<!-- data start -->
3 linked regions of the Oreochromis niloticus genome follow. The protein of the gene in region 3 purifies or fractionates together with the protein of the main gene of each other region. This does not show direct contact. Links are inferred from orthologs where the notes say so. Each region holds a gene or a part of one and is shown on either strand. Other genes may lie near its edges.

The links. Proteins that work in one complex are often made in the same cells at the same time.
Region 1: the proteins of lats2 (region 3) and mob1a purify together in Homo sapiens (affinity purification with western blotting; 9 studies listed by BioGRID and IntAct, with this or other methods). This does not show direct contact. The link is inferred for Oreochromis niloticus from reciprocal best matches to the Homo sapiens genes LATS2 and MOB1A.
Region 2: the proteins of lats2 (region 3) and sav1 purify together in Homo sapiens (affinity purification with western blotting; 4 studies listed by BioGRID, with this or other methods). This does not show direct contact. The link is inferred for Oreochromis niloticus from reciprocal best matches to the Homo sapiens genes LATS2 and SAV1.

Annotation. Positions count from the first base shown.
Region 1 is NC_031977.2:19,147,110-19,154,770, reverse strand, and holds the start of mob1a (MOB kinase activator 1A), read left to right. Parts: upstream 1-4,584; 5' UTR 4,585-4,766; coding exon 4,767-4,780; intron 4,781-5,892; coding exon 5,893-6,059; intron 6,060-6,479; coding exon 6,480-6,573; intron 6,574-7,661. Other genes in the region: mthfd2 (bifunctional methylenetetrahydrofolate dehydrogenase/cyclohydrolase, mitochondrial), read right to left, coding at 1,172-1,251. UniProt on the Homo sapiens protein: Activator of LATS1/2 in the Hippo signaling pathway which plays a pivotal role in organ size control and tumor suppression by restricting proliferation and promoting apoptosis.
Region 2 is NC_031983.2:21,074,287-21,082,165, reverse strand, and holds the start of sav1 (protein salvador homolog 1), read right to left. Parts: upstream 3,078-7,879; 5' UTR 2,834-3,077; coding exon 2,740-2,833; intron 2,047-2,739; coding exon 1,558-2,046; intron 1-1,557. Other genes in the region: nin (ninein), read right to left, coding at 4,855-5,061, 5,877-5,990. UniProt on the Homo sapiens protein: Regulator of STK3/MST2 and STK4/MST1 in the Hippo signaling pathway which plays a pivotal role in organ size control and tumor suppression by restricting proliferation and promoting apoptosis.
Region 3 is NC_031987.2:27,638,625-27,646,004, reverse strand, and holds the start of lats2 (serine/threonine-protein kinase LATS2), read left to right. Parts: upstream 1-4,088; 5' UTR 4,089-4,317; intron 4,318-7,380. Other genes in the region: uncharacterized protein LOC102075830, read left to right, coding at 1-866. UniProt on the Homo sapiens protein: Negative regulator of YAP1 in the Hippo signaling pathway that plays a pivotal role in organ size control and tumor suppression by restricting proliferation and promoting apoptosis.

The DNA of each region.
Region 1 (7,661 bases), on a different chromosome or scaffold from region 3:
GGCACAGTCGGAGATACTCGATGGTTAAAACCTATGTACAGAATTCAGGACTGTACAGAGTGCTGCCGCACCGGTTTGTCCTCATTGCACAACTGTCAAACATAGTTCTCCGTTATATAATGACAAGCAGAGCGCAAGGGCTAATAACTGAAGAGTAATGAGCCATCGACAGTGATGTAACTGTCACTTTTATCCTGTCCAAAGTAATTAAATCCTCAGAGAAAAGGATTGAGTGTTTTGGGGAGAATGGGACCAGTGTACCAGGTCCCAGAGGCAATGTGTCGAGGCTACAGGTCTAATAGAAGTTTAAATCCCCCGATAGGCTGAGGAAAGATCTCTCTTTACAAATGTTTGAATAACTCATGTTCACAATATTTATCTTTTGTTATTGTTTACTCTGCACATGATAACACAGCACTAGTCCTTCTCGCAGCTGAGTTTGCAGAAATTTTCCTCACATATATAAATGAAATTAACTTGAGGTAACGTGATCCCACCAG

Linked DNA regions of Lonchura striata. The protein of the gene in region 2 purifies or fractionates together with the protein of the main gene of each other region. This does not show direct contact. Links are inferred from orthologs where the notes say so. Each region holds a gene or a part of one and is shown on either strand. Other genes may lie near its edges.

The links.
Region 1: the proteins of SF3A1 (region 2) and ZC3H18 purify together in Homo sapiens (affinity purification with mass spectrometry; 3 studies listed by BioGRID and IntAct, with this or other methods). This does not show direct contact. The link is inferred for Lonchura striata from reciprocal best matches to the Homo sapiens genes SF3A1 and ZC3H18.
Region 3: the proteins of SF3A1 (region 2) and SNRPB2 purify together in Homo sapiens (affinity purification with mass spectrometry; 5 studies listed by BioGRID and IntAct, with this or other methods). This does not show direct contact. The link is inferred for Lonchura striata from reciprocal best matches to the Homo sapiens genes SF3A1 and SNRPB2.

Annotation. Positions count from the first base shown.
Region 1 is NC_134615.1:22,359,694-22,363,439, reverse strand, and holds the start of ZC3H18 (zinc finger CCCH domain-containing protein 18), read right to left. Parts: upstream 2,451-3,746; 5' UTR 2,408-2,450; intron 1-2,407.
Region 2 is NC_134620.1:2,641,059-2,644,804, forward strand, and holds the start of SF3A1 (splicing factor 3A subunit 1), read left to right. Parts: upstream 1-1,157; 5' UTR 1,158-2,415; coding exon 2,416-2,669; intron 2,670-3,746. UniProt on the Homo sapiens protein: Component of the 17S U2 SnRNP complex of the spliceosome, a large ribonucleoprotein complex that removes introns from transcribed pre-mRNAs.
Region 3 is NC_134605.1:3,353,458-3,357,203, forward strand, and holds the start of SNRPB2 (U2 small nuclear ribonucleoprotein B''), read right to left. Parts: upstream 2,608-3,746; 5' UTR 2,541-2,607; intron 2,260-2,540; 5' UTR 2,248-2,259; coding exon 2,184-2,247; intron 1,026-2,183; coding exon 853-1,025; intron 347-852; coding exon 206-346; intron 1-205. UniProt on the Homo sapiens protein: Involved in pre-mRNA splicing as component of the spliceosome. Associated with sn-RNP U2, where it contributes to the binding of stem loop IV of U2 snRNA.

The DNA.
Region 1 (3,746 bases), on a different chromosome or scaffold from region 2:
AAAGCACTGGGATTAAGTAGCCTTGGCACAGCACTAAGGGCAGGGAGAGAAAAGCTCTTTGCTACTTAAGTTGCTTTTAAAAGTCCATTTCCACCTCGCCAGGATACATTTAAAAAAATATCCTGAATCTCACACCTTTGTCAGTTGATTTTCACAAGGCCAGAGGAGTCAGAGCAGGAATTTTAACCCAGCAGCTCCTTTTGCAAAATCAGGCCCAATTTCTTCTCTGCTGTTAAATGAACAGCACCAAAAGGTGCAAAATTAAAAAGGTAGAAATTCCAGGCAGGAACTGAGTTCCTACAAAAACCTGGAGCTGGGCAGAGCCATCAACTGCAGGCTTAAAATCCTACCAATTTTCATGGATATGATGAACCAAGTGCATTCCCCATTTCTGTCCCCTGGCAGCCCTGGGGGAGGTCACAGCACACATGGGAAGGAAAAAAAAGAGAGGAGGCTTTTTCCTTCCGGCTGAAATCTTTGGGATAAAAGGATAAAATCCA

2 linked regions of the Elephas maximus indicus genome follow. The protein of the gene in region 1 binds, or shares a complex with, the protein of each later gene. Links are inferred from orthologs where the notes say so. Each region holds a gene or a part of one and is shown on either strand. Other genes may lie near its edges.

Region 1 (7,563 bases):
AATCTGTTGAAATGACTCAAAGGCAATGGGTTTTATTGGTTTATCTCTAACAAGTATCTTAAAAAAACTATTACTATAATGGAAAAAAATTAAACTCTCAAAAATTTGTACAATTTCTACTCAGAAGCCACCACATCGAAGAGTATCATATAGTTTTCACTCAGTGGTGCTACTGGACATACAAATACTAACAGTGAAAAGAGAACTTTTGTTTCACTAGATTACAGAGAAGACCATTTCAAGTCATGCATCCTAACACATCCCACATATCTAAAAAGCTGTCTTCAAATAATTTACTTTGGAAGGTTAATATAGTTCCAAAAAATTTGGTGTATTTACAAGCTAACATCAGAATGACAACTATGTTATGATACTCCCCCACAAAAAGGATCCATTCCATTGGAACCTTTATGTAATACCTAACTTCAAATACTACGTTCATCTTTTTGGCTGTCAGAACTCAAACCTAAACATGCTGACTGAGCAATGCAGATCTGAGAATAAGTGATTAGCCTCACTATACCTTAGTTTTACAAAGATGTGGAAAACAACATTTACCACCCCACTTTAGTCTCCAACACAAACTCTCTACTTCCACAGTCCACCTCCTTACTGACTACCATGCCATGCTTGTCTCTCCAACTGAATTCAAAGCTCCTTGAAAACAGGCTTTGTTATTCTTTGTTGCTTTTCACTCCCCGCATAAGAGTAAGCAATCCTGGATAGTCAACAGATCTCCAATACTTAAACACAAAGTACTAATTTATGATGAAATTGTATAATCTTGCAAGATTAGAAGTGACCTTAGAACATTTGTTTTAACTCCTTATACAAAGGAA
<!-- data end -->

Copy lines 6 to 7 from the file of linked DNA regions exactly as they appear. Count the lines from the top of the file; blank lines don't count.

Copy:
Region 1 is NC_031977.2:19,147,110-19,154,770, reverse strand, and holds the start of mob1a (MOB kinase activator 1A), read left to right. Parts: upstream 1-4,584; 5' UTR 4,585-4,766; coding exon 4,767-4,780; intron 4,781-5,892; coding exon 5,893-6,059; intron 6,060-6,479; coding exon 6,480-6,573; intron 6,574-7,661. Other genes in the region: mthfd2 (bifunctional methylenetetrahydrofolate dehydrogenase/cyclohydrolase, mitochondrial), read right to left, coding at 1,172-1,251. UniProt on the Homo sapiens protein: Activator of LATS1/2 in the Hippo signaling pathway which plays a pivotal role in organ size control and tumor suppression by restricting proliferation and promoting apoptosis.
Region 2 is NC_031983.2:21,074,287-21,082,165, reverse strand, and holds the start of sav1 (protein salvador homolog 1), read right to left. Parts: upstream 3,078-7,879; 5' UTR 2,834-3,077; coding exon 2,740-2,833; intron 2,047-2,739; coding exon 1,558-2,046; intron 1-1,557. Other genes in the region: nin (ninein), read right to left, coding at 4,855-5,061, 5,877-5,990. UniProt on the Homo sapiens protein: Regulator of STK3/MST2 and STK4/MST1 in the Hippo signaling pathway which plays a pivotal role in organ size control and tumor suppression by restricting proliferation and promoting apoptosis.